Debutant Shreyas Iyer’s Player of the Match effort of 105 and 65 helped him enter the rankings in 74th position while opener Shubman Gill (up six places to 66th) and Wriddhiman Saha (up nine places to 99th) also made notable progress after notching half-centuries.

Ravindra Jadeja is up two places to 19th among bowlers with five wickets in the match and is also up one place to second among all-rounders. Ravichandran Ashwin is the third-ranked all-rounder and 79th among batters.

For New Zealand, Tom Latham’s knocks of 95 and 52 place him back in the top 10 as he goes up from 14th to ninth. Fast bowler Kyle Jamieson is ninth among bowlers, his three wickets in each innings resulting in a gain of six places. Tim Southee has gained 15 rating points to reach within one point of second-placed Ashwin (840) after his eight-wicket match haul.

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Mickey’s ‘sloppy cricketers’ hand Windies the edge



This could be the series defining moment as Sri Lanka captain Dimuth Karunaratne is run out by a direct hit during Sri Lanka’s second innings of the second Test in Galle yesterday. West Indies have never won a Test match in Sri Lanka. 

Rex Clementine in Galle

Sri Lanka Head Coach Mickey Arthur once told The Island that he hates ‘sloppy cricketers’. Given how Sri Lanka approached batting in their second innings here in Galle yesterday, the 53-year-old would have given them a firm dressing-down. Having conceded a first innings lead of 49 in the second Test, Sri Lanka had to bat well to set West Indies a decent target. With the wicket turning square, the batsmen already had their work cut down and to gift West Indies two wickets through run outs was not ‘sloppy cricket’ but committing hara-kiri.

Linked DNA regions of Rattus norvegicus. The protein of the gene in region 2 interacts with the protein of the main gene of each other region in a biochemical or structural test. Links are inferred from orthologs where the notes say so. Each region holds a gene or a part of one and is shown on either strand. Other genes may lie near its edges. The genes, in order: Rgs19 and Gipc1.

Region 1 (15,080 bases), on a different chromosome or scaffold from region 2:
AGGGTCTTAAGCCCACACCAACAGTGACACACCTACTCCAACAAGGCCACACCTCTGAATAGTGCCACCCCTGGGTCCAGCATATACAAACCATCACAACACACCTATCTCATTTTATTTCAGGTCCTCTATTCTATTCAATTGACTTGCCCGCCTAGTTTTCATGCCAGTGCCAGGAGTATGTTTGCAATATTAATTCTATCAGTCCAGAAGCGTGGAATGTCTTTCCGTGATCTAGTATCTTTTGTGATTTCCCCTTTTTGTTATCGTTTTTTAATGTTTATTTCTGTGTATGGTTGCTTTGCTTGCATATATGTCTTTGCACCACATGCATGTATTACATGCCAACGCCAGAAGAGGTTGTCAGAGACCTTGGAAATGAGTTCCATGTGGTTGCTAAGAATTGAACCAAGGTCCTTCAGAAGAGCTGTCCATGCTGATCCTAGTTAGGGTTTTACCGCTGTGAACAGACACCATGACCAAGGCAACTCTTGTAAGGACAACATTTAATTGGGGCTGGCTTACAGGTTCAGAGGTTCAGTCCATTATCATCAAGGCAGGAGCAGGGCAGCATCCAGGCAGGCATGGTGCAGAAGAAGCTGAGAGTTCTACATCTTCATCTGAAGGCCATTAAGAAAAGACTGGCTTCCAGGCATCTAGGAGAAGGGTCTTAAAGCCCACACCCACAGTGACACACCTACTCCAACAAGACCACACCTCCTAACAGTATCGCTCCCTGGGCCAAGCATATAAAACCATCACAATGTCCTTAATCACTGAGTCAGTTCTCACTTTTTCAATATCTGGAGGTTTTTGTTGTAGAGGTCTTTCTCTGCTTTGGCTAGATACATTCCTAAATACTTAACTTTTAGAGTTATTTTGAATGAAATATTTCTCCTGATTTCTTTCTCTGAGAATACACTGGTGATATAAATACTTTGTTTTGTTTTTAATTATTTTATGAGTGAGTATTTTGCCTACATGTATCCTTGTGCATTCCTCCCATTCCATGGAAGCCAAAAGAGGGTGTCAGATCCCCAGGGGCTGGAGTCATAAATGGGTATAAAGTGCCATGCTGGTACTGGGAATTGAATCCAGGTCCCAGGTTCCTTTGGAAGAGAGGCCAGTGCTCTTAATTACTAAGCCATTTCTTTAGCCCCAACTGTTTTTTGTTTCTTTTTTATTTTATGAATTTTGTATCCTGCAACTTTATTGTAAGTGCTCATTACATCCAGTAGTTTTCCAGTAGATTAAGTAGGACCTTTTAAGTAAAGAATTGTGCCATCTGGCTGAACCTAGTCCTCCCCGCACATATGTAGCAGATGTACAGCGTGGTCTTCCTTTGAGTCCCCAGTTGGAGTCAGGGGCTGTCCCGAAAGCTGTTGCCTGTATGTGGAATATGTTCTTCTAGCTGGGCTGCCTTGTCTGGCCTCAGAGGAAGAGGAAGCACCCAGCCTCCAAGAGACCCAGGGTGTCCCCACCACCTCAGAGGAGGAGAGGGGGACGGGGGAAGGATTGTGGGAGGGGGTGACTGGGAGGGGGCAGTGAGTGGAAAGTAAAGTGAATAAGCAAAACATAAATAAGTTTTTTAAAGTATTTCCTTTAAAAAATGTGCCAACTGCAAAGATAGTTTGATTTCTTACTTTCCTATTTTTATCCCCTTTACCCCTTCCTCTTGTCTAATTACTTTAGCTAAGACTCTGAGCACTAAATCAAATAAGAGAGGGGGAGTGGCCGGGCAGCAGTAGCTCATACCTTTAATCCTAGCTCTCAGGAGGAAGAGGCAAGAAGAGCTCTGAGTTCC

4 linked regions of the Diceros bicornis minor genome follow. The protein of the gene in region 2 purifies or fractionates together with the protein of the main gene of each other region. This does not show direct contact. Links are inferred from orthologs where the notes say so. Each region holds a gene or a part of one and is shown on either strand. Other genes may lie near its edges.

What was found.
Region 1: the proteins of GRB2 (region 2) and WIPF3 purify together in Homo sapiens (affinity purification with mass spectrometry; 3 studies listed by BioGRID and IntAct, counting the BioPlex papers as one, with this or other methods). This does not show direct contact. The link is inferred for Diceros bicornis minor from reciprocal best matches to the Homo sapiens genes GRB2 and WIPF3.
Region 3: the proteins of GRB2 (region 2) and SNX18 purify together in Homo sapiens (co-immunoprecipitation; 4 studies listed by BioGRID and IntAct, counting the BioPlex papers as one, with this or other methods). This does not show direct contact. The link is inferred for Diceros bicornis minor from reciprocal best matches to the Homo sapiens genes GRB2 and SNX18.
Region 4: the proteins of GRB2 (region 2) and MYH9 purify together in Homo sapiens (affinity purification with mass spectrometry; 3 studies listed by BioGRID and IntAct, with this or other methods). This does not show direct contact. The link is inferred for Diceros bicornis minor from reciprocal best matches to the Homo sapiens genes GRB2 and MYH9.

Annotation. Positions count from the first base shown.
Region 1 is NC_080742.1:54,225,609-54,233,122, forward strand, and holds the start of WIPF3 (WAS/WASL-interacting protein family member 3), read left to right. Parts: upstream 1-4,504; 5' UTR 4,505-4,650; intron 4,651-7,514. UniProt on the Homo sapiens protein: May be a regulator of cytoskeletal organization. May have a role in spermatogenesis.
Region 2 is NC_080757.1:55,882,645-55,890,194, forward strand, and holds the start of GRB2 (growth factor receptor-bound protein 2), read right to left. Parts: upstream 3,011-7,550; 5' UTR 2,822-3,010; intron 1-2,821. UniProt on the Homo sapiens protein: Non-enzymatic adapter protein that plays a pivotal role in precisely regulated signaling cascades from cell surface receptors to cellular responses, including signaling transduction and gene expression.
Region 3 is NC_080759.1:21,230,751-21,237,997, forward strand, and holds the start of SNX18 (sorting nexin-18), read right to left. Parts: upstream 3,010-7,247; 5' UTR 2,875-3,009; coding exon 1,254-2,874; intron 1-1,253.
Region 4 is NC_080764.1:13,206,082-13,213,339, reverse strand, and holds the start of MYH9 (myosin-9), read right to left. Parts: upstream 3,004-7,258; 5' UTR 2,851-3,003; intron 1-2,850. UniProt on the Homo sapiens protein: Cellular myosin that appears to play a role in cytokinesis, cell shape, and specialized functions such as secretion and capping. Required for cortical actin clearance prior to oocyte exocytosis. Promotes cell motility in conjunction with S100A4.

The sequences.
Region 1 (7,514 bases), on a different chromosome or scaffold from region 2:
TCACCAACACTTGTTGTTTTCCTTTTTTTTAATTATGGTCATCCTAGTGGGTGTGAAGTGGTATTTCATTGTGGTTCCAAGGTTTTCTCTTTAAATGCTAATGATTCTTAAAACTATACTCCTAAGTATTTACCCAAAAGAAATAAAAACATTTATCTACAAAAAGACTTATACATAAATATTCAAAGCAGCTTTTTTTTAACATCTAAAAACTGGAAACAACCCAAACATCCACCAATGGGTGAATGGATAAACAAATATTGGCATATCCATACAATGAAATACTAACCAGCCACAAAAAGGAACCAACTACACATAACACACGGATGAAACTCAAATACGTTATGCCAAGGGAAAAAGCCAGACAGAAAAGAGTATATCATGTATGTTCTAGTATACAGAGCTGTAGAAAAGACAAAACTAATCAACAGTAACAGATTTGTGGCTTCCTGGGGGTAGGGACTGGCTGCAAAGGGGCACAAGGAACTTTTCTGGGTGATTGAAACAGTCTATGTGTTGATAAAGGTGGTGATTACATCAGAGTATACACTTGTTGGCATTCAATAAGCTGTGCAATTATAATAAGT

There’s a lot at stake here. Sri Lanka have never lost a Test match at home to the Windies and everyone is looking forward to give Arthur a grand send off. To make things worse, Angelo Mathews is down with a hamstring injury and that leaves a huge hole in the batting line-up. Sri Lanka’s batsmen barring Dimuth Karunaratne have been susceptible against spin and unless they bat out at least two full sessions on day four, history could be in the making for West Indies.

Dimuth was the first to be dismissed. Having pushed one to backward of point, he attempted a risky single, but instead of rushing he was watching the fielder. Kyle Mayers picked up the ball one-handed and threw down the stumps with a  direct hit to find the batsman well short.

The comedy of errors continued when Oshada Fernando was run out with the total on 39. Having pushed one to point, Oshada was walking down the track, half-hearted not knowing whether a run was on. There was none there and by the time he was sent back by the non-striker it was all too late and not even a dive could save him.

Sri Lanka’s batsmen spoiled the brilliant efforts of their spinners who did well to bowl out West Indies for 253. The tourists were well placed at one stage at 166 for two but then Ramesh Mendis’ career best figures of six for 70 saw Sri Lanka bounce back. West Indies at one stage slumped to 208 for eight, losing six wickets for 42 runs. But a ninth wicket stand of 38 runs between Mayers and Veerasammy Permaul ensured they ended up with a decent lead.

Kraigg Brathwaite was brilliant as he top scored with 72 runs that came off 185 deliveries with nine fours. A peach of a delivery from Lasith Embuldeniya accounted for the captain. The ball pitched outside of the leg-stump, spun viciously past the right-hander and clipped the top of off-stump.

Spinners accounted for all ten wickets to fall with Embuldeniya and Praveen Jayawickrama sharing four wickets between them well supporting Mendis.